I’m their prey, she realized as she stumbled over perilous earth and fingers of moss that clutched and clamoured at her jeans, snagging her, dragging her down to feed their wizened goblin faces. I’m prey. Me. I’m PREY.
She reached the safety of the concrete and flung herself upon the once familiar sidewalk that had become a vast rocky wasteland. She lay, face down and gasping, under the blazing sun of a dandelion for what seemed like an eternity until she was able to muster the strength to roll over.
What is happening? What’s happening to me?
The dandelion stared her down. She stared back. It was golden with an intensity that she had never seen before, and it was gorgeous.
“At least you’re not trying to eat me,” she said. “I never thought I would say that to a flower.”
The dandelion turned its face towards her and, with a long howl that shuddered up from its roots deep underground, it called its young home. The cry rumbled through the concrete beneath her, quaking through her bones, and Elise lay rigid, terrified of what she might see, more terrified by far of what might happen to her if she closed her eyes. Then, as the howling ceased and the dandelion retreated, she saw them, floating down on twisting currents of hot city air, more delicate than feathers, more exquisite than lace – the seeded puff from a lion’s mane.
Elise remembered dandelion clocks and how she used to pluck them, blowing the seeds to tell the time.
They twirled and spun, weaving down in lazy spirals, hypnotic, mesmerizing as the tiny strands of their trailing feathers glittered in their mother’s golden light. Elise thought the seedlings were the most beautiful things she had ever seen and wondered what the catch was. The concrete grew hotter; the dandelion bathed her in warm benevolence; the seedlings danced on the wind, looping and dipping, lower and lower until she could see their faces.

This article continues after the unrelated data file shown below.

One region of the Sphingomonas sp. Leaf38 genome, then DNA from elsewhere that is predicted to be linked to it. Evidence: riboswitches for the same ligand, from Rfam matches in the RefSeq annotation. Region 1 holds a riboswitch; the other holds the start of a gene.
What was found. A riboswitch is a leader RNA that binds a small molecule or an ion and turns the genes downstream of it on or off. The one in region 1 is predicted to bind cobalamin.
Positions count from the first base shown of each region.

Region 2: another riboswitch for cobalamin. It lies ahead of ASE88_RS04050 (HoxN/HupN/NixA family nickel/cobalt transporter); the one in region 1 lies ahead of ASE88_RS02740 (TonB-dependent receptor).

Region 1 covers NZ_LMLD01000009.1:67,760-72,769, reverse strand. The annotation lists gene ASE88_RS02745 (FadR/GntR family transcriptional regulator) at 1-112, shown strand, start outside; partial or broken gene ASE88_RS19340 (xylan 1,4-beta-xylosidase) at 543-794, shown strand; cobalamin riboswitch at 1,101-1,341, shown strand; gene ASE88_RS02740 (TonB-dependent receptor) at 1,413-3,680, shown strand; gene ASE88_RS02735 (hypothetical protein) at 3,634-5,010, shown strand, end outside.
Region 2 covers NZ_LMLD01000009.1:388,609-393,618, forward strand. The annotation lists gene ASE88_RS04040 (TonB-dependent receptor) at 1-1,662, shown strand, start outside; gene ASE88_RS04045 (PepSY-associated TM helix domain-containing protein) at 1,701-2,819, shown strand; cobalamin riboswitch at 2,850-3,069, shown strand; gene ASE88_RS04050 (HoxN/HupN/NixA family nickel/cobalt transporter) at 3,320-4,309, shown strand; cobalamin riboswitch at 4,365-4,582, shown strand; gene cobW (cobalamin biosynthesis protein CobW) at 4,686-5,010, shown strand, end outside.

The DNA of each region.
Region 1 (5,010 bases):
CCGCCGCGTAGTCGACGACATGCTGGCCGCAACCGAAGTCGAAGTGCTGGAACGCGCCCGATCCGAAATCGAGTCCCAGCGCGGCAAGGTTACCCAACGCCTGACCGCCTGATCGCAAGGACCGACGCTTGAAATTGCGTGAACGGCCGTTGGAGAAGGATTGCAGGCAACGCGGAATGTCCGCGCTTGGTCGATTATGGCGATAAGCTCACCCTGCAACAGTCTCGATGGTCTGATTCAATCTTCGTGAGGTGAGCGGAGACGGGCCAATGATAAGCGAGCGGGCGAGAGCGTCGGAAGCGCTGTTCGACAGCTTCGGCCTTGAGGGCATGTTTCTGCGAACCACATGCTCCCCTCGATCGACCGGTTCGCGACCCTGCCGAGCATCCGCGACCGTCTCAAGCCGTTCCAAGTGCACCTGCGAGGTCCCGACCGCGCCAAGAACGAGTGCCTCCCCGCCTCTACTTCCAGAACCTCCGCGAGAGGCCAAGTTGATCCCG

They howled at her with ghoulish mouths and ravening eyes. As the concrete around her began to smoke, Elise fled, burning under the glare of the mother, and in her wake, the wailing seedlings flew.
She fell, often, and her hands and knees became scraped and bloody. The seedlings pursued, baying at her heels and, now and then, she felt the narrow miss of clacking jaws. A spit, a snarl, a nip, they harried her, and her breath tore her lungs as she ran, thinking of nothing but survival.
A crevasse, a crack in the sidewalk opened up in front of her, and she threw herself down, rolling and scraping into the cover of cool darkness as the hunting seedlings winged overhead. Did they have her scent? Would they starve her out? She cowered in the dark as they passed over until the fiendish yaps and yammers faded into the distance. At length, the silence convinced her that they had gone, and she sagged down against damp earth.
“I can help you, you know,” a worm with a soft voice whispered in her ear. “Mm…You smell so…terribly afraid. Let me help you.”
Elise bolted back into the light.
“Please help me!” she screamed. “Somebody help me!”
But no one answered. Elise was lost among the grass and the stones and the flowers that would see her dead. No one would help her. No one could see her. It was at this moment that she began to contemplate the idea that she was completely…fucked.
This is going to kill me. She choked on the tang of panic that threatened to claw her down and resolved, if nothing else, to run, faster and harder than she ever had before. This she did, for a few paces, until the pain from her blistered feet prevented her from going further and she hobbled to a stop. There, strung up among the bluebells, fragile as moth wings, she saw the dried up, juiceless husks of other humans.